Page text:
- It creates confusion regarding the eternal nature of the moral law
- It creates confusion regarding the essential nature of sanctification
- It creates confusion regarding the true nature of grace – relegated to a time period vice God’s Plan from Eternity Past
- It creates confusion regarding the true nature of Old Covenant
- It creates confusion regarding the nature of our Lord’s ministry
A while back I was listening to a sermon series by the late S. Lewis Johnson on God’s Divine Purpose in history. The initial lectures in the series give a simple overview of Covenant Theology and Dispensationalism. As part of the contrast, Dr. Johnson accused Covenant Theologians of teaching that men are bound to the ‘law of Moses’, whereas Dispensationalism does not. The statement was so astoundingly simple-headed and misinformed, I was shocked that anyone with any familiarity with historic Protestant Theology could make such a false accusation. We all understand how theologians, in a moment of unrestrained zeal, can overstate their case, but I was very disappointed to hear such a statement from such an eminent scholar as SLJ. So what is the truth regarding the law and the saint?
The dispensationalist believes that the Law of God can be relegated to a specific time period and has no applicability for today (at least the consistent dispensational theologian believes that – there is much confusion and lack of consistency in the system today, sadly). Because of this, these good brothers accuse the historic reformed brothers as teaching that men today are ‘under’ the law of Moses.
A Right Understanding
For the ‘reformed’ (as best as I understand, not being a theologian myself), the law of Moses, as it is the law of Israel and the law of the Old Covenant, is totally abrogated. The moral law, however, meaning the very definition of the righteousness of God, a portrait of the majesty of Christ, which is not exactly equal to, but is rather briefly summarized in the Ten Commandments, is universal and for all time. This law is a law of condemnation and can only convict men and (hopefully) drive them to Christ. Believers are in no sense under’ this law, as Dispensationalists falsely accuse. Once believers are regenerated and have this law written on their hearts (Jer 31:33, Heb 10:16), they do live out obedience to Christ, not by force or as a law of works, but rather freely, by walking in the Spirit – but we’ll eave that for the next chapter of the Marrow.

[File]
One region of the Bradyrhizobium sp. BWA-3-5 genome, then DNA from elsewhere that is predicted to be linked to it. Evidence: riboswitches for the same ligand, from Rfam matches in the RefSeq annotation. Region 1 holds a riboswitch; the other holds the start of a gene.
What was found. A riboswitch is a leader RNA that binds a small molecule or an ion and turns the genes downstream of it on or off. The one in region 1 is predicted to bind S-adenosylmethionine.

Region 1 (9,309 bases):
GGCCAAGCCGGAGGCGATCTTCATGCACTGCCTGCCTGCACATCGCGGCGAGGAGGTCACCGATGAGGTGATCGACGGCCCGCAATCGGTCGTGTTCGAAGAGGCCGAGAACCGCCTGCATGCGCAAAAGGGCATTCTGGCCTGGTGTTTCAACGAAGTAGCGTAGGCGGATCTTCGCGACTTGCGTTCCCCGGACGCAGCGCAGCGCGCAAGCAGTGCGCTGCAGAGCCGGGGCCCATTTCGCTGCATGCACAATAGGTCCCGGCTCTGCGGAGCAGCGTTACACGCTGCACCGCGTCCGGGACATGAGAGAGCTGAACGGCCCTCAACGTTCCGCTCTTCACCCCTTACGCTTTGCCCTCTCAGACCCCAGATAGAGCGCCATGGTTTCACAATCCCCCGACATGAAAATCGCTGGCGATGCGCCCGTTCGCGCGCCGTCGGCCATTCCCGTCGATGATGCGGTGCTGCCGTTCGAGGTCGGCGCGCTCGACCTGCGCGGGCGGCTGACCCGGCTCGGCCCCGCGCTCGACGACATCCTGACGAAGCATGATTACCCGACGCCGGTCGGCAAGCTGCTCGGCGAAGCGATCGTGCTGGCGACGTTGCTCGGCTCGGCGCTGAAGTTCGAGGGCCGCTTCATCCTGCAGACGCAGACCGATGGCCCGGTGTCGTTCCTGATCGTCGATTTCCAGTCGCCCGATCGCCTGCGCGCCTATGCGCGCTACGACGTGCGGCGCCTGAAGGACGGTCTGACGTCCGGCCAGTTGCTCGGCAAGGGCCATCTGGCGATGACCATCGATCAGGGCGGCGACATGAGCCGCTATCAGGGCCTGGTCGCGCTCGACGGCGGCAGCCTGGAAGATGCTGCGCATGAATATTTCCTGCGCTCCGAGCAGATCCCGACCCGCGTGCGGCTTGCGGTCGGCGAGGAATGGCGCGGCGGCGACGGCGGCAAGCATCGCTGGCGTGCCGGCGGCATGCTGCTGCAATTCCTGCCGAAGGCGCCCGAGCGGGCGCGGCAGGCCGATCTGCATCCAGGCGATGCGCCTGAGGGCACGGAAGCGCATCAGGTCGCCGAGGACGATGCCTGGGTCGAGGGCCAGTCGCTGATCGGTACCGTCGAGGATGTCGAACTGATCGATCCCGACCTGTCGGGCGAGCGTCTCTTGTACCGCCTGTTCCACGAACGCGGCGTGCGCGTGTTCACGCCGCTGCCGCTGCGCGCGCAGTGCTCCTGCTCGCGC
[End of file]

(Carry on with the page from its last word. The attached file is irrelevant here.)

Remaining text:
Says Thomas Boston on this topic:
Concerning the deliverance from the law, which, according to the
Scripture, is the privilege of believers purchased unto them by Jesus Christ,
there are two opinions equally contrary to the word of God, and to one
another. The one of the Legalist, That believers are under the law, even as it
is the covenant of works; the other of the Antinomian, That believers are not at
all under the law, no, not as it is a rule of life. Betwixt these extremes, both
of them destructive of true holiness and gospel-obedience, our author, with
other orthodox divines, holds the middle path; asserting [and in the proper
place proving] that believers are under the law, as a rule of life, but free
from it as it is the covenant of works.
Next in Our Series
In the next chapter of The Marrow, we will begin looking at the life in the
Spirit. But, before we conclude looking at Christ’s Provision of Grace, we’ll
take a quick look at how believer’s can receive the grace of God – Conversion.
Conversion = Faith + Repentance
We’ll examine what faith and repentance are, and more importantly, are not.
Again, as in all the Marrow, we’ll try to steer clear of the two extremes of
error – that of the legalist and that of the libertine – a topic very
contemporary and relevant to our own time, to be sure.